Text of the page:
BC Hockey: Relocating Ice, Wild difficult decision

Barry Petrachenko spoke to the Star following news two major midget teams would leave Nelson for Trail this season.

The Kootenay Ice

The head of BC Hockey says the decision to relocate two major midget teams from Nelson to Trail wasn’t easily made.

Barry Petrachenko, the CEO of the provincial hockey body, said Wednesday he didn’t expect to hear so much local opposition prior to the move of the Kootenay Ice boys and Kootenay Wild girls teams, which was confirmed earlier this month.

“I was surprised by the reaction and somewhat to this day sad that we had anything to do with a decision to move a team out of Nelson because that’s not the business we’re in,” said Petrachenko. “We’re in the business of building hockey programming and the fact that Nelson has such a passion for it, I love that.

“And yet at the same time it makes my job a little more difficult because we have to make a very important but difficult decision here and it did not go Nelson’s way. That’s never an easy situation to be in and one if I had my choice I would not have wanted to be in a position to make that against Nelson.”

The Star reported in May that BC Hockey was considering a proposal to move the struggling teams. Petrachenko attended an ice camp shortly after in Nelson, but said it was too early at the time to assess the quality of players trying out for the team.

What he did see was that the personnel and facilities in Nelson weren’t at fault for the floundering programs.

“It was not a good feeling going into Nelson and seeing the energy and the feeling that people had about the teams and things that had been done and knowing it wasn’t working to a level that was going to draw more players,” he said, while adding BC Hockey heard no proposals compelling enough to keep the teams in Nelson.

Petrachenko said the possibility of folding the Ice and Wild was still on the table until late July. But enough players signed up to warrant trying out the move to Trail for the upcoming season, which incorporates an academy structure into the organizations now run by Terry Jones and Dara Waterstreet, respectively.

Players aren’t paying more or less than they were in Nelson to play in Trail. Fees are the same across both leagues, with boys paying $7,087.30 for the season while the girls pay $6,521.05.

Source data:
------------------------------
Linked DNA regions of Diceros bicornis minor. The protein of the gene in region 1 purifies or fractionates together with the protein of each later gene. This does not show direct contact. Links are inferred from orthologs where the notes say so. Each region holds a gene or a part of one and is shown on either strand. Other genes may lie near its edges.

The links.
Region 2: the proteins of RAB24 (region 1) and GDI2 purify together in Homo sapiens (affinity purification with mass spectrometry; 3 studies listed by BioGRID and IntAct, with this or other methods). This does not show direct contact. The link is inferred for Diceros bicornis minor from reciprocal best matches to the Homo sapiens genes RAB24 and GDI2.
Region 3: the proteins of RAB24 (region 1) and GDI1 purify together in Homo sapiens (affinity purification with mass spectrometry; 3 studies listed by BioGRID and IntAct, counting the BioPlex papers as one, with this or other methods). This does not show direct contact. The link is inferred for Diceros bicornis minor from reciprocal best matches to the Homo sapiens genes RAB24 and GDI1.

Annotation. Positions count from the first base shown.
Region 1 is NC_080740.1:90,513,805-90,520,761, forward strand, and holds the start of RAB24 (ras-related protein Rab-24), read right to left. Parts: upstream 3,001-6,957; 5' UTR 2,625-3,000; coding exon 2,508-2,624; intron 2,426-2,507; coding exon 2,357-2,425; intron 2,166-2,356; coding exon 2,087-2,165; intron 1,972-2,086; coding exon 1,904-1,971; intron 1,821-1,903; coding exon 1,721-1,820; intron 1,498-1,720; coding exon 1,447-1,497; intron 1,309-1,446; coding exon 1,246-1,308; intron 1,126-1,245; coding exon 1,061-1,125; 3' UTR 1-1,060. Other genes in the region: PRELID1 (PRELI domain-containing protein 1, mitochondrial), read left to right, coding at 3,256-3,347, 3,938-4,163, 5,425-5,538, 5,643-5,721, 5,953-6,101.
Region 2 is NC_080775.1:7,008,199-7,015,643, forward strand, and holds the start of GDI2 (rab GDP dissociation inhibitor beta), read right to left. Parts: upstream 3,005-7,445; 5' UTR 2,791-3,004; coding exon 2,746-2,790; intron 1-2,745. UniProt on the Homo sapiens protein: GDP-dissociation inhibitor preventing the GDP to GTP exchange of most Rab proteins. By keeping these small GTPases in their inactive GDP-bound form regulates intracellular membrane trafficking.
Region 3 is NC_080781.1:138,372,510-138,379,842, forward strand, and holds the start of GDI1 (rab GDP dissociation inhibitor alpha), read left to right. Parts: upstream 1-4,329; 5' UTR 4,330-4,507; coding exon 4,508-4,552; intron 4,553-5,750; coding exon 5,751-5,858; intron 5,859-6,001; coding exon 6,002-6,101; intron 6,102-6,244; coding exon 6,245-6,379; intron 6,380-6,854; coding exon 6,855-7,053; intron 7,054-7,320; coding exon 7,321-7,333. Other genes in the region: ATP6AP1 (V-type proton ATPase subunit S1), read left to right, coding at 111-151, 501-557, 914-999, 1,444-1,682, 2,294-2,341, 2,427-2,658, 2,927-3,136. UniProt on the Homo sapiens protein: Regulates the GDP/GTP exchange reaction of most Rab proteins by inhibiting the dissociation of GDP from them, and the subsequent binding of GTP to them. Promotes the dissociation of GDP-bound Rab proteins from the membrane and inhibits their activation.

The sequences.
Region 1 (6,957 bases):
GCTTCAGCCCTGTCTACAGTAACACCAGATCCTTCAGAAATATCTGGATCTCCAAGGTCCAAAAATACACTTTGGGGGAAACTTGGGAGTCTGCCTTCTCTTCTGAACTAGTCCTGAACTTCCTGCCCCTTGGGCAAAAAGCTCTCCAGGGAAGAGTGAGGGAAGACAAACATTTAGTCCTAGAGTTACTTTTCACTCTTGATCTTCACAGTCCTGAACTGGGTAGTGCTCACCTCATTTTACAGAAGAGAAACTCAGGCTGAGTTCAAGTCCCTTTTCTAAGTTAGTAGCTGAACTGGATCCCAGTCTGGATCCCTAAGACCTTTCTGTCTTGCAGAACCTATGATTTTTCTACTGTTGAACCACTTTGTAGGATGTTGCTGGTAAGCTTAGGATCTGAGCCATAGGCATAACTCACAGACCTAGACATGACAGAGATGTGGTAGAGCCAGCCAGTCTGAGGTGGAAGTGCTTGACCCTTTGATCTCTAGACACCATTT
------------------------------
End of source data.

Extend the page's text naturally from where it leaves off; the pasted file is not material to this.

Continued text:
The move has not been an early success. Petrachenko said BC Hockey hasn’t seen a bump in available talent despite changing player movement rules in the off-season. Previously, if a player didn’t make their regional major midget team they couldn’t try out elsewhere in the province for other teams in the same league.

That’s been changed, and Petrachenko hopes it eventually boosts the quality of players coming to the Ice and Wild. Without the rule change, he said, the Kootenays likely wouldn’t have had teams this year.

He added BC Hockey doesn’t want to see a scenario in which the survival of the Ice and Wild relies on players coming to play from outside the Kootenays. He’s hoping the new program has time to draw in more local players.

“I can say that even with the move to Trail we haven’t seen a spike in [talent], and that’s concerning to us,” said Petrachenko. “However, we’re giving it a shot here and doing our best. We want these teams to survive. We want these teams to actually thrive.”

Just Posted

Nelson Reflections win at synchro provincials

Nelson’s synchronized swimming team triumphed at the Jean Peters Provincial Championship

Here we go again: Mamma Mia! set to open at the Capitol Theatre

The ABBA-inspired musical runs Thursday to Sunday

LETTERS: The other side of the Women’s Centre story

From readers Vita Luthmers and Hannah Hadikin

Nelson holds the line on property taxes

No increase this year thanks to deal with RDCK on park funding

West Kootenay opinion sought on health care issues

Rural Evidence Review getting strong response to survey call-out

Kelowna toddler suffers cracked skull after fall from balcony

Neighbour who found the two-year-old boy said he has a bump the size of a golf ball on his head

RCMP probe if teen was intentionally hit with ski pole by mystery skier on B.C. mountain

The incident happened on March 20 on Grouse Mountain. Police are urging witnesses to come forward

Support growing for orphaned Okanagan child after father dies in highway crash

Family thanks emergency crews for assistance in traumatic incident

Pipeline protester chimes in on Justin Trudeau’s B.C. fundraising speech

The government purchased the Trans Mountain pipeline and expansion project for $4.5 billion

Baby boom seniors putting pressure on B.C. long-term care: report

B.C. leads Canada in growth of dementia, dependence on care

Canada stripping citizenship from Chinese man over alleged marriage fraud

The move comes amid severely strained relations between Ottawa and Beijing

Nevada court orders former Vancouver man to pay back $21.7M to investors

The commission says Michael Lathigee committed fraud over a decade ago

Roadside device to weed out THC can’t detect impairment, B.C. lawyer says

‘This fact alone is likely to have serious implications for Canadians’ Charter Rights,’ lawyer Sarah Leamon warns

Most Read